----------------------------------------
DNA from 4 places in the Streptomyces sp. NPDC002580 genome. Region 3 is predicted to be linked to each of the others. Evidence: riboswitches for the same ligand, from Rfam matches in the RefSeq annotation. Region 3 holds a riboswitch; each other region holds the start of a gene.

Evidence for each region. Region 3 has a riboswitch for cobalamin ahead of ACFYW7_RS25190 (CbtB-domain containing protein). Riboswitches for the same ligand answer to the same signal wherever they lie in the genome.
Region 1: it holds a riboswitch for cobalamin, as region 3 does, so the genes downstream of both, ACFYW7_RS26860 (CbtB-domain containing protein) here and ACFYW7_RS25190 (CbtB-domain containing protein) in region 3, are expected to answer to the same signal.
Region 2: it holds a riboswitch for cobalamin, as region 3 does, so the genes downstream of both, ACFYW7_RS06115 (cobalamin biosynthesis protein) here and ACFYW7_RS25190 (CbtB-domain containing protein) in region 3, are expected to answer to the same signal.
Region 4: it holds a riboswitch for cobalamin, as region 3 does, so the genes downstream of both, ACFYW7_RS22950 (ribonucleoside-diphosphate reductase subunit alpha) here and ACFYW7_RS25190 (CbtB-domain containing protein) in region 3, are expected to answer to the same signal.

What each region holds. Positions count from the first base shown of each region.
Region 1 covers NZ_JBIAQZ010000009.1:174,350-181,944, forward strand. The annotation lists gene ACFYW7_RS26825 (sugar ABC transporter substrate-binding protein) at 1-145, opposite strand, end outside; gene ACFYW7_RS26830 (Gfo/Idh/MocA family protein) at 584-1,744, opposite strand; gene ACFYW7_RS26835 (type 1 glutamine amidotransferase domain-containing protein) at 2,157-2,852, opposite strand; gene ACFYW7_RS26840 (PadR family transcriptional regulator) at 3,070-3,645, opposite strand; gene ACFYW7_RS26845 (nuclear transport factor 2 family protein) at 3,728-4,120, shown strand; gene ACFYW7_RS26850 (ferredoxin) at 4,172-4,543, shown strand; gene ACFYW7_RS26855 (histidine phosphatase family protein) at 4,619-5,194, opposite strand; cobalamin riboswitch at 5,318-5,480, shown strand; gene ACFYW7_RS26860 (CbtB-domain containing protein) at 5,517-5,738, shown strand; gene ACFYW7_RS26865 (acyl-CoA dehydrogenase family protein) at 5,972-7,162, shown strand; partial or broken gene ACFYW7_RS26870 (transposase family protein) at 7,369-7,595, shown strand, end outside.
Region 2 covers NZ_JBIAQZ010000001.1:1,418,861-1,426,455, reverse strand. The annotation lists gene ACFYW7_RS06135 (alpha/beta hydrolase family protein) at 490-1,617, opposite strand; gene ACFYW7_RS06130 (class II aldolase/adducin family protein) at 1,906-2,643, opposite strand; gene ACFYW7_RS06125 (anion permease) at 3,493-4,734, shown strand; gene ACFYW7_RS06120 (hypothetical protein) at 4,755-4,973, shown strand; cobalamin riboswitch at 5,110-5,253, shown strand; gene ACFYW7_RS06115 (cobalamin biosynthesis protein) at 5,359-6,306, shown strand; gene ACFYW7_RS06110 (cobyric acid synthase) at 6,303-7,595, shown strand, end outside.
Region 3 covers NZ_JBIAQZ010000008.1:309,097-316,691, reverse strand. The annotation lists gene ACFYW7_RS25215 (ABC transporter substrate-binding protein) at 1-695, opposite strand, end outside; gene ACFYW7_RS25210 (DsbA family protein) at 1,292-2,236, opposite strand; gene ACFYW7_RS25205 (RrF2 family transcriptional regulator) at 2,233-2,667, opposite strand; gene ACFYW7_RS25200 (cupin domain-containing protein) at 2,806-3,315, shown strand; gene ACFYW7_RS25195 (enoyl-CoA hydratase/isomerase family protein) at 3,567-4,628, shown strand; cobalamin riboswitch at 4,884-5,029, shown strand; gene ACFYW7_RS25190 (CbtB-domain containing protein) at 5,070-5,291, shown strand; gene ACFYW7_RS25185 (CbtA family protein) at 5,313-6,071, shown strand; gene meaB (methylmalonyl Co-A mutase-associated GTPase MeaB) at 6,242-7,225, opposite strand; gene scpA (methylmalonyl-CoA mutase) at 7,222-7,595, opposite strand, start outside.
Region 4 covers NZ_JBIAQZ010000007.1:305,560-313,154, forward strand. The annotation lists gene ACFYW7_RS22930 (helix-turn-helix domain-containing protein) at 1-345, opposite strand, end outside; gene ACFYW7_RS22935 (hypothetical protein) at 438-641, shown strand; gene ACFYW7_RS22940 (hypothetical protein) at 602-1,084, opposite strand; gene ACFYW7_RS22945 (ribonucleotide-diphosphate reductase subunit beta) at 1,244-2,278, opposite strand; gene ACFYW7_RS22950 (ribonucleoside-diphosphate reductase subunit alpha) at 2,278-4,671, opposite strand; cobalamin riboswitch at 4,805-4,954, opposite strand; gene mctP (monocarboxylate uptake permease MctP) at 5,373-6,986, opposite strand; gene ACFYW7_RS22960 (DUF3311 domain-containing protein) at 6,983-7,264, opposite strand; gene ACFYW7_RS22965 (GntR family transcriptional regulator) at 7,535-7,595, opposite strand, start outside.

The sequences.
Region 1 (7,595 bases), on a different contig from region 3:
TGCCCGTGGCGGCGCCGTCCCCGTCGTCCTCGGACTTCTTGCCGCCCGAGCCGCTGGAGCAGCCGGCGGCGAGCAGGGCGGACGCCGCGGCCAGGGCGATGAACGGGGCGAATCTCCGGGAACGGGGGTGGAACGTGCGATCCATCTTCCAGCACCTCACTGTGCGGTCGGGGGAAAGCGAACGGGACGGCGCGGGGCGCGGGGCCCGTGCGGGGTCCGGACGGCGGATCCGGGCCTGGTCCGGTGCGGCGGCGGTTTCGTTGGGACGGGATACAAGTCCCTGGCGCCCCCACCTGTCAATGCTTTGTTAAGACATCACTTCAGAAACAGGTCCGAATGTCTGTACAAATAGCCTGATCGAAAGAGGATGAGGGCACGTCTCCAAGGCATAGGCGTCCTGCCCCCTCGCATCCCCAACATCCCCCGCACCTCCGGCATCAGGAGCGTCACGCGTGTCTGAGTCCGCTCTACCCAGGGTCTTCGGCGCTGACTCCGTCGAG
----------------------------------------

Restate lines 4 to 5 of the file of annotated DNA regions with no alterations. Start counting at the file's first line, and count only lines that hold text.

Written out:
Region 2: it holds a riboswitch for cobalamin, as region 3 does, so the genes downstream of both, ACFYW7_RS06115 (cobalamin biosynthesis protein) here and ACFYW7_RS25190 (CbtB-domain containing protein) in region 3, are expected to answer to the same signal.
Region 4: it holds a riboswitch for cobalamin, as region 3 does, so the genes downstream of both, ACFYW7_RS22950 (ribonucleoside-diphosphate reductase subunit alpha) here and ACFYW7_RS25190 (CbtB-domain containing protein) in region 3, are expected to answer to the same signal.